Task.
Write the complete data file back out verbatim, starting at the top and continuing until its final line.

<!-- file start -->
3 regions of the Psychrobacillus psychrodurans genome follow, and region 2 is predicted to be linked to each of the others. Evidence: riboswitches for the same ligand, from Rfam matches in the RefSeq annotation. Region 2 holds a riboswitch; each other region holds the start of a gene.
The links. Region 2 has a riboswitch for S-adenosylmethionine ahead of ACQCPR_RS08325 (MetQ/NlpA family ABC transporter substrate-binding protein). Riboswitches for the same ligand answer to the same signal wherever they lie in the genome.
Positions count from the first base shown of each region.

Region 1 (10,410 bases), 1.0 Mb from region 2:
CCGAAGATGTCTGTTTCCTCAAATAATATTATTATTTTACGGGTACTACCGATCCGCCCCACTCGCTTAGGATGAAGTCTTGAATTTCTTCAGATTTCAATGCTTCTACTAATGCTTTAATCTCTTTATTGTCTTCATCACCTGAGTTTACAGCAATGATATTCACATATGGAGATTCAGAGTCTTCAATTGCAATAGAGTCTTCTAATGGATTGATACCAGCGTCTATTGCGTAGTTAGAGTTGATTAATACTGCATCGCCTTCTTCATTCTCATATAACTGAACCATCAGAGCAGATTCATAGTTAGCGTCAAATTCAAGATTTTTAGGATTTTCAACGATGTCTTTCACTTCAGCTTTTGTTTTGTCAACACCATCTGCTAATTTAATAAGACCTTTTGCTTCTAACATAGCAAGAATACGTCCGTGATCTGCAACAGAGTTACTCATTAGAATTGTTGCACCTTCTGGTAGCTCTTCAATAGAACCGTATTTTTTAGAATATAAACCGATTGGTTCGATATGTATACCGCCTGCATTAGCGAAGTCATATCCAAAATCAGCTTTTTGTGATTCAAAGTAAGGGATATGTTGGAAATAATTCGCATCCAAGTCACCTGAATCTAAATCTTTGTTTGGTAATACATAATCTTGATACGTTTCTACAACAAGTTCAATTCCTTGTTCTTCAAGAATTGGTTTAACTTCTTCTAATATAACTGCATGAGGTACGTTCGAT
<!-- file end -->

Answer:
3 regions of the Psychrobacillus psychrodurans genome follow, and region 2 is predicted to be linked to each of the others. Evidence: riboswitches for the same ligand, from Rfam matches in the RefSeq annotation. Region 2 holds a riboswitch; each other region holds the start of a gene.
The links. Region 2 has a riboswitch for S-adenosylmethionine ahead of ACQCPR_RS08325 (MetQ/NlpA family ABC transporter substrate-binding protein). Riboswitches for the same ligand answer to the same signal wherever they lie in the genome.
Positions count from the first base shown of each region.

Region 1 (10,410 bases), 1.0 Mb from region 2:
CCGAAGATGTCTGTTTCCTCAAATAATATTATTATTTTACGGGTACTACCGATCCGCCCCACTCGCTTAGGATGAAGTCTTGAATTTCTTCAGATTTCAATGCTTCTACTAATGCTTTAATCTCTTTATTGTCTTCATCACCTGAGTTTACAGCAATGATATTCACATATGGAGATTCAGAGTCTTCAATTGCAATAGAGTCTTCTAATGGATTGATACCAGCGTCTATTGCGTAGTTAGAGTTGATTAATACTGCATCGCCTTCTTCATTCTCATATAACTGAACCATCAGAGCAGATTCATAGTTAGCGTCAAATTCAAGATTTTTAGGATTTTCAACGATGTCTTTCACTTCAGCTTTTGTTTTGTCAACACCATCTGCTAATTTAATAAGACCTTTTGCTTCTAACATAGCAAGAATACGTCCGTGATCTGCAACAGAGTTACTCATTAGAATTGTTGCACCTTCTGGTAGCTCTTCAATAGAACCGTATTTTTTAGAATATAAACCGATTGGTTCGATATGTATACCGCCTGCATTAGCGAAGTCATATCCAAAATCAGCTTTTTGTGATTCAAAGTAAGGGATATGTTGGAAATAATTCGCATCCAAGTCACCTGAATCTAAATCTTTGTTTGGTAATACATAATCTTGATACGTTTCTACAACAAGTTCAATTCCTTGTTCTTCAAGAATTGGTTTAACTTCTTCTAATATAACTGCATGAGGTACGTTCGAT